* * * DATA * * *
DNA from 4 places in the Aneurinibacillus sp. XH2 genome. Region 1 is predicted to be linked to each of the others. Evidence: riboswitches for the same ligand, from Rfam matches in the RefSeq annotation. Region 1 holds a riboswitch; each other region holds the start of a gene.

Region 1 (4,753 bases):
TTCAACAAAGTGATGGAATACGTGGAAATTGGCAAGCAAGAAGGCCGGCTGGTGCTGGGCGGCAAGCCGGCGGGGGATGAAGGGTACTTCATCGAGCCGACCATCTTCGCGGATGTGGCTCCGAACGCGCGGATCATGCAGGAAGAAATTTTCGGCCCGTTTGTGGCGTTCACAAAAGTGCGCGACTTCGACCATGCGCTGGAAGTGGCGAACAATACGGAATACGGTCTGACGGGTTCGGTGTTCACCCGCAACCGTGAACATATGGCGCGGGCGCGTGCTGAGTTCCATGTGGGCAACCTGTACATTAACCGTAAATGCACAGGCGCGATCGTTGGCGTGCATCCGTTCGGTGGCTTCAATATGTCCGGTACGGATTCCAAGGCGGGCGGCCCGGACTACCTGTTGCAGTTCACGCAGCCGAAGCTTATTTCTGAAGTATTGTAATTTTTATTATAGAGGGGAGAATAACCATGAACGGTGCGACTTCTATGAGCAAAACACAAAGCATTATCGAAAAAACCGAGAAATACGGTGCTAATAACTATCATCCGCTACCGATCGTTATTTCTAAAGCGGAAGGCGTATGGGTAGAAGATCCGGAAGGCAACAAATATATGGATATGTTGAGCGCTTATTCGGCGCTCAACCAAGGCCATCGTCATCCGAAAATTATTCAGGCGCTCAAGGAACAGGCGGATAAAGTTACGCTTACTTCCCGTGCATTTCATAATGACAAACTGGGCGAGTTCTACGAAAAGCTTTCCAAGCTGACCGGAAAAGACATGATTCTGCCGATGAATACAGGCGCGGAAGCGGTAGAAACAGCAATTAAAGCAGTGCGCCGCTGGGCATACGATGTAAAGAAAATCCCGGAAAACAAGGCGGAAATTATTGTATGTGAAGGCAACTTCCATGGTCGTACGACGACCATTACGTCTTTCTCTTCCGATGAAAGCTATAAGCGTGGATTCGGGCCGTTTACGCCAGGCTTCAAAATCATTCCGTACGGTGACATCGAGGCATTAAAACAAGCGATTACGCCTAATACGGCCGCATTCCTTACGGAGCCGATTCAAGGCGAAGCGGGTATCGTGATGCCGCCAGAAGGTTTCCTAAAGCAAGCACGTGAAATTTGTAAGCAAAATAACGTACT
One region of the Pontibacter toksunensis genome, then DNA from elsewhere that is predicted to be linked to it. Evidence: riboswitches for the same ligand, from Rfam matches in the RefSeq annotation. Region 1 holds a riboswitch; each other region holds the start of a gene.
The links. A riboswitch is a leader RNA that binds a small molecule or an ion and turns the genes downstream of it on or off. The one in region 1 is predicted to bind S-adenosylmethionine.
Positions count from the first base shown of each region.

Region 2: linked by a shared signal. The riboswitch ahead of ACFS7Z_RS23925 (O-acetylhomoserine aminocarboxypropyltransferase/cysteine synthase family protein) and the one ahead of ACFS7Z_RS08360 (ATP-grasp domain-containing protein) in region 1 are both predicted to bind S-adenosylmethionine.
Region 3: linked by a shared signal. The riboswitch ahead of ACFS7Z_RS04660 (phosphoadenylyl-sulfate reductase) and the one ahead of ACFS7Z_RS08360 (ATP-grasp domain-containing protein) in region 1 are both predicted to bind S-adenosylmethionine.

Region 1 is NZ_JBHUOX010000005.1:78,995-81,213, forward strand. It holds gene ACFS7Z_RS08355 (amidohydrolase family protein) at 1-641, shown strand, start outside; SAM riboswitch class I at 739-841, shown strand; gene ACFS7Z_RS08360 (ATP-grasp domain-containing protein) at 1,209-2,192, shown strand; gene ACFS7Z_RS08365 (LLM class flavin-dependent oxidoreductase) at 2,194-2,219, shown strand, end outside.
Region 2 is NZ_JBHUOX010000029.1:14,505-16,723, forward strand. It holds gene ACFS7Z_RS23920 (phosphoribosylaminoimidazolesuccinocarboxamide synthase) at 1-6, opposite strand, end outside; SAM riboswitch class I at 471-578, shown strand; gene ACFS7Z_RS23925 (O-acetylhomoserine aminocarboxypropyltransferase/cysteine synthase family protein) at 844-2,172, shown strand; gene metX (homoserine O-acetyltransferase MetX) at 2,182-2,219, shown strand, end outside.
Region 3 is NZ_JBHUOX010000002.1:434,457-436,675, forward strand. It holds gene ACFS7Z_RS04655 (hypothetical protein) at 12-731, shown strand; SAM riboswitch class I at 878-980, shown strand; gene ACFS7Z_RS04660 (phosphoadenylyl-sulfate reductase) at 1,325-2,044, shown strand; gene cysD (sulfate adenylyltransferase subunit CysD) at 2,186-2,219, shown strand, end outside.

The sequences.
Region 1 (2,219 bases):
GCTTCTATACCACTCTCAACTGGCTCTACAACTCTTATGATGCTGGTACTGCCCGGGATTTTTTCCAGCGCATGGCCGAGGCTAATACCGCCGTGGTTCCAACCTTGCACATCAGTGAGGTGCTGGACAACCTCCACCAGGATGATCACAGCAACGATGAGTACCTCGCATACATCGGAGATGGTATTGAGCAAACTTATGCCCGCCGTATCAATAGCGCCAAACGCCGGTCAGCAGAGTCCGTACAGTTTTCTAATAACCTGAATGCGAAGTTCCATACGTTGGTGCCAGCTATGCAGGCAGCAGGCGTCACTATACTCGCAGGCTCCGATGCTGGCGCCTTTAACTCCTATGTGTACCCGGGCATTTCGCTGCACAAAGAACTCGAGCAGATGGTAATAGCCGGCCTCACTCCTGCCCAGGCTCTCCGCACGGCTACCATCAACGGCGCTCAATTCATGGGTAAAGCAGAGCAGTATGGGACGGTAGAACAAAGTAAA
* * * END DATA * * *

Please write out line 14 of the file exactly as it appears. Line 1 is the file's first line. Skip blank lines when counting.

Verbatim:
GCTTCTATACCACTCTCAACTGGCTCTACAACTCTTATGATGCTGGTACTGCCCGGGATTTTTTCCAGCGCATGGCCGAGGCTAATACCGCCGTGGTTCCAACCTTGCACATCAGTGAGGTGCTGGACAACCTCCACCAGGATGATCACAGCAACGATGAGTACCTCGCATACATCGGAGATGGTATTGAGCAAACTTATGCCCGCCGTATCAATAGCGCCAAACGCCGGTCAGCAGAGTCCGTACAGTTTTCTAATAACCTGAATGCGAAGTTCCATACGTTGGTGCCAGCTATGCAGGCAGCAGGCGTCACTATACTCGCAGGCTCCGATGCTGGCGCCTTTAACTCCTATGTGTACCCGGGCATTTCGCTGCACAAAGAACTCGAGCAGATGGTAATAGCCGGCCTCACTCCTGCCCAGGCTCTCCGCACGGCTACCATCAACGGCGCTCAATTCATGGGTAAAGCAGAGCAGTATGGGACGGTAGAACAAAGTAAA